We’re all at home, but this mall stock is in huge demand3 min read . Updated: 31 Aug 2020, 06:46 AM IST
- it was interesting that a qualified institutional placement (QIP) by Phoenix Mills Ltd was lapped up by investors.
- The ₹1,100 crore issue received bids for five times the number of shares on offer
When Canadian actor Cobie Smulders sang the covid-19 version of the hit, Let’s Go To The Mall, it was glumly titled, Let’s All Stay At Home. It was just another reminder that mall visits will be the last thing on anyone’s mind for a long time.
Indeed, a survey by KPMG in India to analyse the change in consumer sentiment owing to the pandemic showed that preference for online shopping has increased materially. Within the set of customers willing to brave physical stores, 67% of those surveyed said they prefer standalone stores to malls.
Against this grim backdrop, it was interesting that a qualified institutional placement (QIP) by Phoenix Mills Ltd was lapped up by investors. The ₹1,100 crore issue received bids for five times the number of shares on offer. Promoters took advantage of the pent-up demand and sold shares worth ₹833 crore at an over 10% premium to the QIP price. What explains the rush for shares of a mall at a time when social distancing has become the norm?
“The macro view is India is underserved from a formal retail perspective and quality realty-led retail will see upsides as the consumption story unfolds," says Rachit Mathur, managing director and partner at Boston Consulting Group.
Indeed, the government of Singapore, which was the largest investor in the QIP, and other institutional investors, bought Phoenix Mills shares at a 35% discount to its pre-covid highs.
“Investors will focus on potential, and not just current scenario. Malls are a big draw in a country that lacks most other means of entertainment that many developed countries take for granted," says Anuj Puri, chairman, ANAROCK Property Consultants. “Global capital wants to have a pie in this consumption growth story—either directly or through partners," says Parikshit D. Kandpal, an analyst at HDFC Securities Ltd.
In Phoenix’s case, its prime property in central Mumbai is a clear draw. While malls, in general, will face challenges, those present in certain key locations and with a proven proposition are expected to do better. “Malls with quality real estate, a strong traffic base, consumer experience and upkeep orientation will be at an advantage," says BCG’s Mathur. And the fundraising will help fund cash burn for several quarters—cash burn was estimated at ₹65 crore in the June quarter.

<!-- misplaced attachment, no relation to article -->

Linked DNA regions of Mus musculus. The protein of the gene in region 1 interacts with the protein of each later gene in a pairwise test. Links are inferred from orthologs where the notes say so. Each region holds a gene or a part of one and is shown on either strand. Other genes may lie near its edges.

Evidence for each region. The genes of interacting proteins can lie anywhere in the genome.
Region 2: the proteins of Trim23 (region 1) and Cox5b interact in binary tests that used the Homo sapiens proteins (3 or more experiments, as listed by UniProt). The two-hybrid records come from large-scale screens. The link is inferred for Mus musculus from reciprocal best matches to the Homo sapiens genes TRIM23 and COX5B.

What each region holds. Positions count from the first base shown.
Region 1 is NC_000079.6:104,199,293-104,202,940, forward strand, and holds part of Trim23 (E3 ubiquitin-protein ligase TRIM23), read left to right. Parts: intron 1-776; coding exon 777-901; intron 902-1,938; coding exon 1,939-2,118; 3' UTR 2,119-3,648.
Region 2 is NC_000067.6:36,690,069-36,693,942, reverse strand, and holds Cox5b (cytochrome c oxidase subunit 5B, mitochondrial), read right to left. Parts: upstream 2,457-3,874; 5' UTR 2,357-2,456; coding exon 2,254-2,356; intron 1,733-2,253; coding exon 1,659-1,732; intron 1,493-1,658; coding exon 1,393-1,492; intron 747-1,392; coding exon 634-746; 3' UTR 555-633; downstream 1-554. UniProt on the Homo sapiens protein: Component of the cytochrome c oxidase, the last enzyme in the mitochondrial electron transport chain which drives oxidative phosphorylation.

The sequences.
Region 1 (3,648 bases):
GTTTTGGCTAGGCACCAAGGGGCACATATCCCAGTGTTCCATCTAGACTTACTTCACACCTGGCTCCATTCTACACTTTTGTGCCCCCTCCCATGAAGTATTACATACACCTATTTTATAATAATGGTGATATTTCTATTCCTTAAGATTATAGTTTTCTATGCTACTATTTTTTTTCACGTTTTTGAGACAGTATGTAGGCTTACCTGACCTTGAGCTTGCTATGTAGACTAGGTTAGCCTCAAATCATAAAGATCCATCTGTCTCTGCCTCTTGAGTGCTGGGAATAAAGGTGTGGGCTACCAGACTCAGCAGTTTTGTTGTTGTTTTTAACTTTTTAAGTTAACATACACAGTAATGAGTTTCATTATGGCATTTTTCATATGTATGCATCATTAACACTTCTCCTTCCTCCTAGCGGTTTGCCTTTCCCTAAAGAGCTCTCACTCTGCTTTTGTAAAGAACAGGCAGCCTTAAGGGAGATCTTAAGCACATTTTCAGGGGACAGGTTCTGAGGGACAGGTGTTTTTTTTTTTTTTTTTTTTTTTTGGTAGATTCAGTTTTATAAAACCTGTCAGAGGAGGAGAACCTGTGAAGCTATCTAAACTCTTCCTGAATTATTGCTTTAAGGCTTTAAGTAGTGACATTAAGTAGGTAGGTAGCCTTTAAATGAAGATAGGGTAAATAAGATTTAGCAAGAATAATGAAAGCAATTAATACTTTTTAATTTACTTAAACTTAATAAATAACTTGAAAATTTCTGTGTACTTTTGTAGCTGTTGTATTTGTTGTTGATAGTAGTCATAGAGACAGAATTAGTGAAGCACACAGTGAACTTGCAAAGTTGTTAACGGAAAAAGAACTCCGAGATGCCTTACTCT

But clearly, investments in shares of mall companies aren’t for the faint-hearted or for those with relatively short investment horizons. In the near term, there is expected to be considerable pain. Mall owners have a battle on their hands on two fronts. On the one hand, the fear of the virus is keeping shoppers away; on the other, a drop in income levels and the increased uncertainty is resulting in a drop in discretionary spending.
As a result, mall rentals have practically evaporated and the pace of recovery is slow. And given the current financial situation of retailers, the component of fixed rentals is expected to reduce with a shift towards revenue-sharing. “With profitability under pressure and real estate rentals being a significant cost of sales, most brands and tenants will look to variabilize this cost head to manage their P&L," says Mathur. “As long as there is a cap on the profitability of retailers, rentals will remain under pressure," says Puri.
At its June quarter earnings announcement, multiplex firm Inox Leisure Ltd said that once operations start, it is looking to negotiate a revenue share model instead of a fixed rent.
Also note that mall revenues were under pressure even before the pandemic, with the increasing penetration of e-commerce in the country. This trend has picked up in the past five months. “The pandemic has provided motivation for consumers to engage in online shopping, (with) safety and hygiene being a non-negotiable requirement," a note authored by Harsha Razdan, partner and head, consumer markets and retail at KPMG in India said.
The meaningful correction of over 30% in the Phoenix Mills stock suggests investors are still wary and are not convinced about the expected post-covid consumption boom; the stock sale by the company’s promoters is a bit of an eyesore, too.
But for long-term investors, this may well be an opportunity to lock into quality real estate at affordable prices. As Mark Twain famously said, “Buy land, they are not making it anymore."